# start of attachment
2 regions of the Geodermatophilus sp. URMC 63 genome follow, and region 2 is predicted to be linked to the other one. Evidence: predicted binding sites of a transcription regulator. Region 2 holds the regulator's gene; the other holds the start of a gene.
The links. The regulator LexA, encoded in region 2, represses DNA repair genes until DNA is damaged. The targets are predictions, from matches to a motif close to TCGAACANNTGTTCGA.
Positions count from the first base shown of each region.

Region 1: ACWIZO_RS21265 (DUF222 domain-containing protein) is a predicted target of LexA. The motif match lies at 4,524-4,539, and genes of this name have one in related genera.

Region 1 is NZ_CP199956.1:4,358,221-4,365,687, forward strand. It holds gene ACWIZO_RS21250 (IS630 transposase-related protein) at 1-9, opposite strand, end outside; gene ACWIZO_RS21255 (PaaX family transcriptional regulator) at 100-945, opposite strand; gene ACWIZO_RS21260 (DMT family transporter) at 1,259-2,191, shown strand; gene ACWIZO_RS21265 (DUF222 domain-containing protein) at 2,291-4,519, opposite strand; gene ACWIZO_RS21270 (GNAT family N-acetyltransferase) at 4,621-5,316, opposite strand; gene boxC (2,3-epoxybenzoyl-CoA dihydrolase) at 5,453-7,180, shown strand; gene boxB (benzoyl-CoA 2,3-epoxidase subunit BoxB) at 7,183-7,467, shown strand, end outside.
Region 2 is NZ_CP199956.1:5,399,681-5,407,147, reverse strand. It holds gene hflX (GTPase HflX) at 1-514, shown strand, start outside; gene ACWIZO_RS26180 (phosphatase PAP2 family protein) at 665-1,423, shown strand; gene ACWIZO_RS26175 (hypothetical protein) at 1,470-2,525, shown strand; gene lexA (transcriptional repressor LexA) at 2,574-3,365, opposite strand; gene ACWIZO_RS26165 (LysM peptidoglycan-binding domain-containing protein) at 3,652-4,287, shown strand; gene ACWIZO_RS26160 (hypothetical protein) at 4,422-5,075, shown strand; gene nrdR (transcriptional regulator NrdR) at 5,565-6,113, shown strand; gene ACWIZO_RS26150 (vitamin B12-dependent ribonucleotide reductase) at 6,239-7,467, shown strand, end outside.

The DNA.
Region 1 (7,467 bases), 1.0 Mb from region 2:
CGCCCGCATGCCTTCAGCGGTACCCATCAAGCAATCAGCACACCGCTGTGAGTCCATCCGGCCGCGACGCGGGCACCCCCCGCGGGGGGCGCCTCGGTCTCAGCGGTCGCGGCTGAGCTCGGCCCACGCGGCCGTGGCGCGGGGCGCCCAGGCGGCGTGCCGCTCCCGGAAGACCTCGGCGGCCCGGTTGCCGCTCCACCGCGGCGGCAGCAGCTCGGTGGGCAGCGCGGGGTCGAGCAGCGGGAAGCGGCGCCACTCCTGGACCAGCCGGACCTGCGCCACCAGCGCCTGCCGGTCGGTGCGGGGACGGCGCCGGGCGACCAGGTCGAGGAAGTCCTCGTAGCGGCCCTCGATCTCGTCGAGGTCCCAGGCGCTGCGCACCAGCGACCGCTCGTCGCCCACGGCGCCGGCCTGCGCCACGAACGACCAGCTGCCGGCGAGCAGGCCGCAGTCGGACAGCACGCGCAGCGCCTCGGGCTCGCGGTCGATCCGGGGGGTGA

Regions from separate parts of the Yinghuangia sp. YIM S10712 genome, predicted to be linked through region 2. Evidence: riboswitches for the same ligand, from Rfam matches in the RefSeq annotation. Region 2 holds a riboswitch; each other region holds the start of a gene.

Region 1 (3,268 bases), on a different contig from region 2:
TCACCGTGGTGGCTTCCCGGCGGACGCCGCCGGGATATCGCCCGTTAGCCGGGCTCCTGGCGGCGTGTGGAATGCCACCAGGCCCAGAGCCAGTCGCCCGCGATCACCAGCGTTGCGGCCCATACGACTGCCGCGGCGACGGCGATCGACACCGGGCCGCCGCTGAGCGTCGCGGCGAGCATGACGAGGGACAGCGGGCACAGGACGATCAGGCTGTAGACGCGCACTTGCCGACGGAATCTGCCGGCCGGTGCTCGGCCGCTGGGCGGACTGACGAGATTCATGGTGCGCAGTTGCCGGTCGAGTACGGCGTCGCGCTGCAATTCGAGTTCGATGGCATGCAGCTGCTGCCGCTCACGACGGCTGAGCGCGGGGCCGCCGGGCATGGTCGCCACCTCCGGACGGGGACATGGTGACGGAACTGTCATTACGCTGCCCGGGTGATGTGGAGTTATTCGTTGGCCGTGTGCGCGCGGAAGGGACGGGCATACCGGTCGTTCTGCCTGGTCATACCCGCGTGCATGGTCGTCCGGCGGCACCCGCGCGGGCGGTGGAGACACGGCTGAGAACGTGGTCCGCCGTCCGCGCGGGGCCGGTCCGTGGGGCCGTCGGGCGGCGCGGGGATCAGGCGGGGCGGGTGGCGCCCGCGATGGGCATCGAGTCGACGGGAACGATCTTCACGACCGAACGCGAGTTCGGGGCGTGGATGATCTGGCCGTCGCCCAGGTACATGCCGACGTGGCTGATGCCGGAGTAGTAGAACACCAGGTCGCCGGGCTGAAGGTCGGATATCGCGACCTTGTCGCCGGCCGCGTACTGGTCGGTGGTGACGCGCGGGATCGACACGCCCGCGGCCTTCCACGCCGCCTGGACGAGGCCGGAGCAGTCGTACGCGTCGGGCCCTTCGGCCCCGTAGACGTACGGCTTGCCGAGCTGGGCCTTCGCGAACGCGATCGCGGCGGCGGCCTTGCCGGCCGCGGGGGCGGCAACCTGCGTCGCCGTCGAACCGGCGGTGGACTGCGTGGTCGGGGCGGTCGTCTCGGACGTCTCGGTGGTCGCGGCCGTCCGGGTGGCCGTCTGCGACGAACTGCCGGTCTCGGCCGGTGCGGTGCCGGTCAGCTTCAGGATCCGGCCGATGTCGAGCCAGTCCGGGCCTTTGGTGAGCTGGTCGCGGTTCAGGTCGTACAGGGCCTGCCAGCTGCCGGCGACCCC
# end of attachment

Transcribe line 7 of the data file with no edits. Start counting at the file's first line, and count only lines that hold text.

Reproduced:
The DNA.